Spring is great, except for rental trucks | SummitDaily.com

Spring is great, except for rental trucks

Andrew Gmerek

I love spring in the Rocky Mountains … U-Haul is a @$$%@% company. I mean, when spring hits the Great Divide it comes almost all at … #$#@$ U-Haul.

Oh, hell, I give up. I’ve spent the last hour trying to write a positive column about spring, but every time my fingers touch my computer keyboard, all my dainty digits type is U-Haul and curse words.

This past weekend my wife Bev and I needed to rent a U-Haul, and like so many times in the past, it was a maze of incompetence and rudeness.

We, however, started out our weekend with hope. To make the process run smoother, Bev called several weeks in advance to reserve a truck in (an unnamed town down south), the closest rental place to our home. But since we’ve had trouble in the past renting from U-Haul, we called on Saturday to verify our Sunday rental date. With that phone call, however, we lost all hope. There was no truck. It seems the people at U-Haul Central, a place I picture filled with demons but no trucks, had forced Sue, the wonderful woman helping us in (the unnamed town down south), to rent our truck to someone else.

But since we needed a truck, and we needed it on Sunday, Bev spent the rest of the day attempting to secure one within a several hundred-mile radius of our house.

After hours of fighting, Bev, frazzled beyond belief, finally called to tell me we could get a 14-footer from (a different) and the guys at U-Haul Central said we could pick it up the next day. But, she added, almost in tears, she wanted me to call the new place to confirm our reservation.

“No problem,” I said.

The first time I called the new location, I was told to hold while the clerk checked the reservation. The clerk then put the phone down and proceeded to joke with friends or co-workers while I waited. After 13 minutes, I hung up and tried again.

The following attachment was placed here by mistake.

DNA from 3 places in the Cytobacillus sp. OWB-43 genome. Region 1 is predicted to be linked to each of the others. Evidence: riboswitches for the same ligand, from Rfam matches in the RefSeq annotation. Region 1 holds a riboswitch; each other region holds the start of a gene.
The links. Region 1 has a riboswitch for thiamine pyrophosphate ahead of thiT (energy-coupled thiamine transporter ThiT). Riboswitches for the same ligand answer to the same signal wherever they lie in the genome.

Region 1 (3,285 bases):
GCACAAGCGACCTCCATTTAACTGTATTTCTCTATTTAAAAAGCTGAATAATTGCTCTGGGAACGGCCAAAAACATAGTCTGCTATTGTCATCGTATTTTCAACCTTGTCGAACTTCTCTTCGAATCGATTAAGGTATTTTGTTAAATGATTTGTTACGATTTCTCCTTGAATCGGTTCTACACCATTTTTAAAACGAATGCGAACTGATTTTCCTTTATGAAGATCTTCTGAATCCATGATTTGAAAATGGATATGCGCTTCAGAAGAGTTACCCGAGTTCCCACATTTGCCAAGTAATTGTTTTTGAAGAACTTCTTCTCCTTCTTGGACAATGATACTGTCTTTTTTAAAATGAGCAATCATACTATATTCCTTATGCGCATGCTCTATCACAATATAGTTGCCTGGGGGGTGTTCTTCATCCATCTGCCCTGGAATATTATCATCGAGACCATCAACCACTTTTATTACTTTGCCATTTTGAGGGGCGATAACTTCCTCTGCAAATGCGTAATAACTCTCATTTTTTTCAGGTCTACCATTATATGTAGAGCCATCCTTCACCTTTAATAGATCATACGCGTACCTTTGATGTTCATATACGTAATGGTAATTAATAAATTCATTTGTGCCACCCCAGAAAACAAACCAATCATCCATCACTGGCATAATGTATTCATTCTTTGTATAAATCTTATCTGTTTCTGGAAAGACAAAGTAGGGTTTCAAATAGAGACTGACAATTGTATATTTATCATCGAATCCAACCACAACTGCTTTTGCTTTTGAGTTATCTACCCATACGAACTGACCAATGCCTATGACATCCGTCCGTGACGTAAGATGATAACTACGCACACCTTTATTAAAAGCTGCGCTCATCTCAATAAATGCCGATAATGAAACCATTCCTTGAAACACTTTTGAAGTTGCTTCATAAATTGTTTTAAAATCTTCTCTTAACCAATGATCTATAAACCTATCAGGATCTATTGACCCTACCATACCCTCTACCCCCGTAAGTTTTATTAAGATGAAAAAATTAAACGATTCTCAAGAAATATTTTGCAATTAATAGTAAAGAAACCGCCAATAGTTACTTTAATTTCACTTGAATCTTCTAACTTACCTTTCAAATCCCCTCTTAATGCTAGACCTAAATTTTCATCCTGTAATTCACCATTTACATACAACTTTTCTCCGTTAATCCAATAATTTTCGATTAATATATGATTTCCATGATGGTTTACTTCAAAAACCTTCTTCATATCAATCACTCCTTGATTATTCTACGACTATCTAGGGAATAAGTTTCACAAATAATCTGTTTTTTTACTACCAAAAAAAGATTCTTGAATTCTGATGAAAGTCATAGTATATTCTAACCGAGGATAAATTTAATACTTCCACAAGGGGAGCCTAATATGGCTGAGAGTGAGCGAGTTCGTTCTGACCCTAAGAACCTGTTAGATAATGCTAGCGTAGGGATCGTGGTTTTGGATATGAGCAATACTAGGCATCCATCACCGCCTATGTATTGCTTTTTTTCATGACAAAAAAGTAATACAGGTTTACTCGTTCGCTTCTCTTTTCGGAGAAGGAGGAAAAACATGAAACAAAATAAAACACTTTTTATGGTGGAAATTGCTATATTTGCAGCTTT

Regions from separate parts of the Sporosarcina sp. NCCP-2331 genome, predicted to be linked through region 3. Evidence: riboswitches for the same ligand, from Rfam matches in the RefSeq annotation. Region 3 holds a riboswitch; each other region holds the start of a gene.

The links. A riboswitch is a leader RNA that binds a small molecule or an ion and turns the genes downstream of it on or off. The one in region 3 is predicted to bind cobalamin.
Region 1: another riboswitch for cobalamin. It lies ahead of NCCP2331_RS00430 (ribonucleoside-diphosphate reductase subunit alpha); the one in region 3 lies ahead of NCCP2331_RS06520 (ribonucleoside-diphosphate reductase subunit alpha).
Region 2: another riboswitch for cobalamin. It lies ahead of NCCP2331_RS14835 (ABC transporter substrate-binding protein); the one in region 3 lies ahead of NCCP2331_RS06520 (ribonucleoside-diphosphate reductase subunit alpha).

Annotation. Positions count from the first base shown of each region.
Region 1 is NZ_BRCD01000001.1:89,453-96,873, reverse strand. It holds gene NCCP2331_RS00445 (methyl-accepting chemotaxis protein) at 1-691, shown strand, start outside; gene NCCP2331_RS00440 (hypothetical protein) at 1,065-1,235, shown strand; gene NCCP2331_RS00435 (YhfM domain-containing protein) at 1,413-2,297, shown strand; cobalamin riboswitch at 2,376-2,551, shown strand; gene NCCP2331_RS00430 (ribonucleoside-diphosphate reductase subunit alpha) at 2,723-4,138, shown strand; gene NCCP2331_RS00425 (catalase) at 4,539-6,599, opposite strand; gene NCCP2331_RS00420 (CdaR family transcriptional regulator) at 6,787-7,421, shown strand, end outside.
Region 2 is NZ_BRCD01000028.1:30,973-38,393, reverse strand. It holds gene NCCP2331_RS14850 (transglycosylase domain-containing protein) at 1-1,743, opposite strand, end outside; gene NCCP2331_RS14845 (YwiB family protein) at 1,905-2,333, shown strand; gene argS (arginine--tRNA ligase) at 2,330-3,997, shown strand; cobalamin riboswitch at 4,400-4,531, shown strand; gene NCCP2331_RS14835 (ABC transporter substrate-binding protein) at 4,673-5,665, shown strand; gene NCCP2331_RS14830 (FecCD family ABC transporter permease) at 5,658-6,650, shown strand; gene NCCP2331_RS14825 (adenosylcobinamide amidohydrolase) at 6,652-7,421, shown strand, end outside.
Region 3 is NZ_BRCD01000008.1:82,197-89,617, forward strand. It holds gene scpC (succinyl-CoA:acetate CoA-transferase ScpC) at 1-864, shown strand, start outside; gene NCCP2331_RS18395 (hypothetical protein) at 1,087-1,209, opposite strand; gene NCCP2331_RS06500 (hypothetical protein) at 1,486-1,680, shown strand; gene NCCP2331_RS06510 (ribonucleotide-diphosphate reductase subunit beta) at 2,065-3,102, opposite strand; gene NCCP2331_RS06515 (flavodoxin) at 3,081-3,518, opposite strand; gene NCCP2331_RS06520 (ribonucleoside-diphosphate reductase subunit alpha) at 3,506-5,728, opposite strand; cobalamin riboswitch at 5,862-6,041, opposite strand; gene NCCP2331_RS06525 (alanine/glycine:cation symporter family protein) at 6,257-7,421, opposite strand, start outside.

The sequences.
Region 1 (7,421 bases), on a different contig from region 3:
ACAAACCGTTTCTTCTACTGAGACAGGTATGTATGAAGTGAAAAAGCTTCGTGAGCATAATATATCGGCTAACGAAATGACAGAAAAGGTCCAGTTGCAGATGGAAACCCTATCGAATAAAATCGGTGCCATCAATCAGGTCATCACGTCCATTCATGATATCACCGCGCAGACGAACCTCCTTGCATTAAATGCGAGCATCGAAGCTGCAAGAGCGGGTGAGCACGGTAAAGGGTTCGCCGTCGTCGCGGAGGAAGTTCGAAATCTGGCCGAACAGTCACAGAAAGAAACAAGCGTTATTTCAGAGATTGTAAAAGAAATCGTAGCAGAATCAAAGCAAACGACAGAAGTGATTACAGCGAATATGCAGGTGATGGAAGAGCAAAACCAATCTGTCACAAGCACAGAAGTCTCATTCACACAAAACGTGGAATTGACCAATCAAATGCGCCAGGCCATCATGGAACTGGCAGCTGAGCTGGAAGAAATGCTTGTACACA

Now remember, I’m getting this kind of treatment after U-Haul Central has almost brought my wife to tears from frustration.

When I called back, Ed answered the phone. After explaining who I was, he said that I had two problems.

“The first problem is that I’m closed on Sunday,” he said without apology.

“The second is my 14-foot truck is gone.”

Ed wasted more of my time telling me the truck I needed, and was promised, was now in Pittsburgh. Since I couldn’t have the truck anyway, this information struck me as a bit useless, and so I asked Ed why, if he wasn’t open on Sunday and he didn’t have a truck for me anyway, did U-Haul Central tell me to call him?

Ed didn’t like my question.

Realizing that I wasn’t getting anywhere, I said OK, hung up and called Bev to tell her the bad news. At the same time we were discussing our situation, however, we would find out later that Ed was apparently calling U-Haul to tell them I was rude. So when Bev called a U-Haul customer service representative (yes, they pretend to have those), he informed her that U-Haul reserved the right to refuse service to anyone, and he was canceling our reservation.

When I thought about it later, I realized it was kind of funny. Basically the U-Haul representative was refusing to rent us a truck he didn’t have and was canceling a reservation no one planned to honor in the first place.

From my point of view, we hadn’t lost any ground.

Eventually, Beverly called Ed back and after much pleading, secured a larger truck he had on the lot the entire time. I’m still wondering why he didn’t mention this fact when we first spoke. It would have saved us all some grief.

Bev then told me that I wasn’t allowed to go to this new U-Haul place because she thought I might upset Ed again. She was worried I might ask another difficult question like “How do you rent trucks?” and we’d be right back where we started.

Before anyone could go anywhere, however, Sue, the competent woman at U-Haul in (the town down south), called to say she had an unexpected arrival and that she’d hurt anyone who attempted to rent it out before us. The woman deserves a raise.

There is, of course, no moral to this story. There are times, however, when it’s great being an opinion columnist because, even though I can’t change some things, I can shine a little light on incompetence and rudeness. And, for me, that’s almost as good as spring coming to the High Country.

Andrew Gmerek is a weekly columnist for the Summit Daily News.

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